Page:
ASB Possession and the Equality Act 2010

A guest blog kindly provided by MSB Solicitors

Possession proceedings and evictions are the ultimate legal tool when dealing with anti-social behaviour.  It is usually the last resort and the option that we turn to when all other alternatives have failed, and/or when the antisocial behaviour is so serious, a landlord feels it has no alternative option to protect communities and their colleagues.

An eviction is a serious matter – it potentially makes a person homeless, and this goes against one of the underlining aims of most social housing providers, which is to provide affordable, quality, secure and safe homes, and communities.  

If a social landlord is faced with no option but to consider possession proceedings, it must have carefully considered its duties under the Equality Act 2010.  This applies to all possession claims but is most prevalent when dealing with proceedings based on anti-social behaviour (grounds 12, 14 and or 7a Schedule 2 to the Housing Act 1988 (as amended)).   

The Equality Act 2010 legally protects people from discrimination in wider society. It sets out the different ways in which it is unlawful to treat someone. The Equality Act protects everyone against discrimination as we all have protected characteristics. Under the Equality Act, the nine protected characteristics are:

  • age
  • disability
  • gender reassignment
  • marriage and civil partnership
  • pregnancy and maternity
  • race
  • religion or belief
  • sex
  • sexual orientation

There are four main types of discrimination. These are:

  1. Direct discrimination – This means treating one person less favourably than another person because of a protected characteristic. 
  2. Indirect discrimination – This can happen when there is a rule or a policy or a way of doing things in place which has a less favourable impact on someone with a protected characteristic than someone without one.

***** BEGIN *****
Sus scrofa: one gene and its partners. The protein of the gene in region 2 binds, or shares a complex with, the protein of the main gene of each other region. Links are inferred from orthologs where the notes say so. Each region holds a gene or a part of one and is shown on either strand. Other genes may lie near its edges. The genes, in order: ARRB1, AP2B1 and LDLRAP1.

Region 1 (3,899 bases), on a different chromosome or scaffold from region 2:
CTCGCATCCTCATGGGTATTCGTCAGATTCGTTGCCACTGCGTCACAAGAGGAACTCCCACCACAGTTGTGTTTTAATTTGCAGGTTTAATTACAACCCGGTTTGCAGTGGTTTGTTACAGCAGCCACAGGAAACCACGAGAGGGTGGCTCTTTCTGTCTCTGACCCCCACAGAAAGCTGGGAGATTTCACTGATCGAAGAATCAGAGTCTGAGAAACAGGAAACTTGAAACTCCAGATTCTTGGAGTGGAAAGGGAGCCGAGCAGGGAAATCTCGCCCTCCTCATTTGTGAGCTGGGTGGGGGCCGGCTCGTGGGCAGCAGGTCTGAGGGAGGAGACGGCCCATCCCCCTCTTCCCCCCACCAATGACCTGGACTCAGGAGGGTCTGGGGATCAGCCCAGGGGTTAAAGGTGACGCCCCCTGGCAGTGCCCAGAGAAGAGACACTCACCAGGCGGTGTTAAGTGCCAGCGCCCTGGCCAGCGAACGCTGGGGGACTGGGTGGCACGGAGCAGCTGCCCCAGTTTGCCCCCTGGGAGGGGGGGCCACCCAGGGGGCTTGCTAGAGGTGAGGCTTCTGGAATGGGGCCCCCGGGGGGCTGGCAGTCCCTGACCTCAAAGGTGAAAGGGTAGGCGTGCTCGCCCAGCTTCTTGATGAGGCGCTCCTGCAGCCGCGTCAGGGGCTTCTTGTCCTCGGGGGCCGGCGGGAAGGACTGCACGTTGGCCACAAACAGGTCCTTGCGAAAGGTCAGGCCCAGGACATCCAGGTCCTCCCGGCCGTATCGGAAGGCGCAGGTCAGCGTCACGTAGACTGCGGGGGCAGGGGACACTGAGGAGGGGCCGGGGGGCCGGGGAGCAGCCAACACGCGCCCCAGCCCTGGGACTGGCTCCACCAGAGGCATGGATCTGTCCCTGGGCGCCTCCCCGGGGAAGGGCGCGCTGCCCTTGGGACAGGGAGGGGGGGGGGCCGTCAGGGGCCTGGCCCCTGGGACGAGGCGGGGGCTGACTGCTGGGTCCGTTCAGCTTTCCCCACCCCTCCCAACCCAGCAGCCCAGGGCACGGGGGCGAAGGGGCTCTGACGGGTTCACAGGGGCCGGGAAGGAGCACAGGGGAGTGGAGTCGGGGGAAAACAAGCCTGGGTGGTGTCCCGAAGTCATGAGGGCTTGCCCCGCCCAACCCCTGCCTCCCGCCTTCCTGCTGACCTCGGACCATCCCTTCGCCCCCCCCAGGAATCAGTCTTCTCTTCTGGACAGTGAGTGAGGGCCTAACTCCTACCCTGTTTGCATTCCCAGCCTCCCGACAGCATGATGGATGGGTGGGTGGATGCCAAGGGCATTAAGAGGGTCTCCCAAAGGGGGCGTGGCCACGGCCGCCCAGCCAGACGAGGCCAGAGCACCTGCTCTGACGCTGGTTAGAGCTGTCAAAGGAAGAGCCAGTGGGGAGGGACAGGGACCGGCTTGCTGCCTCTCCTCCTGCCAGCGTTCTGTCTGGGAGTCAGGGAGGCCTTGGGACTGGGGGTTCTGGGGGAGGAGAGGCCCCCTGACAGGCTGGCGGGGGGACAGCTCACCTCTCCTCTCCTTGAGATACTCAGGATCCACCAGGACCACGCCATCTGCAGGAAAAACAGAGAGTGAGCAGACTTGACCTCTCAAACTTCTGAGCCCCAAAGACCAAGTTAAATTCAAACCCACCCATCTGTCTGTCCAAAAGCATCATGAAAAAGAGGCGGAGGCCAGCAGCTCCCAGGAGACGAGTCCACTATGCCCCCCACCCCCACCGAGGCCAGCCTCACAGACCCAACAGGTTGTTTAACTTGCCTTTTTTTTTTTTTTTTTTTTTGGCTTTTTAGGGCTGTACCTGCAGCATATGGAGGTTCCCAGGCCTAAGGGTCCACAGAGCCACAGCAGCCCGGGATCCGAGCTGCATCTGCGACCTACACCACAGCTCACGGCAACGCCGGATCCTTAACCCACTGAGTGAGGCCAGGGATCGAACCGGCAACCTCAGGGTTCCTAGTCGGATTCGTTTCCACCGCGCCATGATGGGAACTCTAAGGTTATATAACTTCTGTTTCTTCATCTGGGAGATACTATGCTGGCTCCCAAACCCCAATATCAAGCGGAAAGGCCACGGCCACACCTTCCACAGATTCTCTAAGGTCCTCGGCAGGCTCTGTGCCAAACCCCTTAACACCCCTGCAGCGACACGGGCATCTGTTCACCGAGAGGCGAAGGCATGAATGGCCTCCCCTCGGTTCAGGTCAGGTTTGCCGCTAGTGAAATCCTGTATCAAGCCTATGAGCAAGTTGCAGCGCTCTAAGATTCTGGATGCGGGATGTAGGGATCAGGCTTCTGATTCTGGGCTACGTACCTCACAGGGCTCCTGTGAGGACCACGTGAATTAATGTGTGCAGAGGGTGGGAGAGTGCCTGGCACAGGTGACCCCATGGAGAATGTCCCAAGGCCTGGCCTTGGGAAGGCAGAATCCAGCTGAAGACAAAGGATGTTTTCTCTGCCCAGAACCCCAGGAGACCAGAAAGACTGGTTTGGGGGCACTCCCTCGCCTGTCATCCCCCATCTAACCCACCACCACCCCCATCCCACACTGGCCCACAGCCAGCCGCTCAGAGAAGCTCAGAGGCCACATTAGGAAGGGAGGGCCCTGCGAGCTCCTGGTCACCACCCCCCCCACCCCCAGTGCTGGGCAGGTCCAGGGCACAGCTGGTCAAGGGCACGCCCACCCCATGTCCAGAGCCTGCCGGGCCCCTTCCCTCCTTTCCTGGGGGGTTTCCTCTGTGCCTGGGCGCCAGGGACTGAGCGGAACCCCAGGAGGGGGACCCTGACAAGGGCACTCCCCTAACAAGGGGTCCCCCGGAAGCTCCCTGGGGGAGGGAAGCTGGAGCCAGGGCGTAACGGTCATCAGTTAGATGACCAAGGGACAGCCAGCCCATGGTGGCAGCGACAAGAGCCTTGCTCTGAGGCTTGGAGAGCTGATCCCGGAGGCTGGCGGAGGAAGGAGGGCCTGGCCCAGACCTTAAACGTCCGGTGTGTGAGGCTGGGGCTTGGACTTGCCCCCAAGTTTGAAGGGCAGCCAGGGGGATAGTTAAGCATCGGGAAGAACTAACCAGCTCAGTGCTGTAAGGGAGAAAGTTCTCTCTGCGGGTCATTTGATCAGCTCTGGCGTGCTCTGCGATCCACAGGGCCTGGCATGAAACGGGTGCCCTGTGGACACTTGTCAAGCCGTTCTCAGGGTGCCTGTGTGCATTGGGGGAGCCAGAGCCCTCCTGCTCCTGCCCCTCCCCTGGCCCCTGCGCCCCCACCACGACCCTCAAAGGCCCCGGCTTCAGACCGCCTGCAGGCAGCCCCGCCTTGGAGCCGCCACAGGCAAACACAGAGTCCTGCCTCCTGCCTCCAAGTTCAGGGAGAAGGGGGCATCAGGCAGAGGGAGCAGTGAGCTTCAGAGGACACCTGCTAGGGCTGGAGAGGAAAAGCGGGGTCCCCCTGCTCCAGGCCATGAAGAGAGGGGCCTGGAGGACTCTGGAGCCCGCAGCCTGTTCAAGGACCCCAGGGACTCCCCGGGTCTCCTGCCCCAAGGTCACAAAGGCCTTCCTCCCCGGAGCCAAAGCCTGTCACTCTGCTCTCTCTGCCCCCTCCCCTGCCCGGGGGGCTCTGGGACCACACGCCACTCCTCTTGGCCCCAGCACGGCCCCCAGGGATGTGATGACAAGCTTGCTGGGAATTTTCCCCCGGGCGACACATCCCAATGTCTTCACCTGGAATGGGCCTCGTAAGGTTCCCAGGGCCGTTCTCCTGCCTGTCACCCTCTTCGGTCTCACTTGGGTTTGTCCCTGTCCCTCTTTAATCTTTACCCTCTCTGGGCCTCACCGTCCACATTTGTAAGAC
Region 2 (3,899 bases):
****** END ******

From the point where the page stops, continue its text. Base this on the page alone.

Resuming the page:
3. Harassment – This means people cannot treat you in a way that violates your dignity, or creates a hostile, degrading, humiliating or offensive environment. 
  4. Victimisation – This means people cannot treat you unfairly if you are taking action under the Equality Act. 

The Equality Act also requires social landlords to have due regard to the need to eliminate discrimination, advance equality of opportunity and foster good relations between different people when carrying out their activities. This is the public sector equality duty (PSED).

Further, section 35 of the Equality Act specifically makes it unlawful for a landlord to discriminate against or victimise someone, on the basis of a protected characteristic, when managing a property. 

If a social landlord issues a claim for possession, a tenant may well raise an Equality Act Defence by claiming discrimination.  We often see this in claims where the tenant suffers from a long standing mental impairment and is therefore disabled pursuant to the EA Act 2010 and their conduct, which is being complained of, is argued by the tenant to be a consequence of that disability.    

Consider this possible scenario…….

The tenant suffers from paranoid schizophrenia. As a direct consequence of their mental impairment, which is long standing and substantial, they play loud music at night. This helps them sleep. This loud music however is causing a nuisance and or annoyance to the neighbours. If the landlord in this case was to start possession proceedings, the tenant may raise a defence under the Equality Act 2010, as the landlord is arguably discriminating against the tenant, as the conduct being complained of is a direct consequence of the tenant’s disability, and therefore they are being treated less favourably or worse because of their protected characteristic. 

Now we appreciate noise ASB cases are rarely as clear cut as the above example, and a set of headphones is likely to solve the above problem, but you get the point. Sometimes there is a clear and/or indirect link between the disability and breach of tenancy and/or ASB.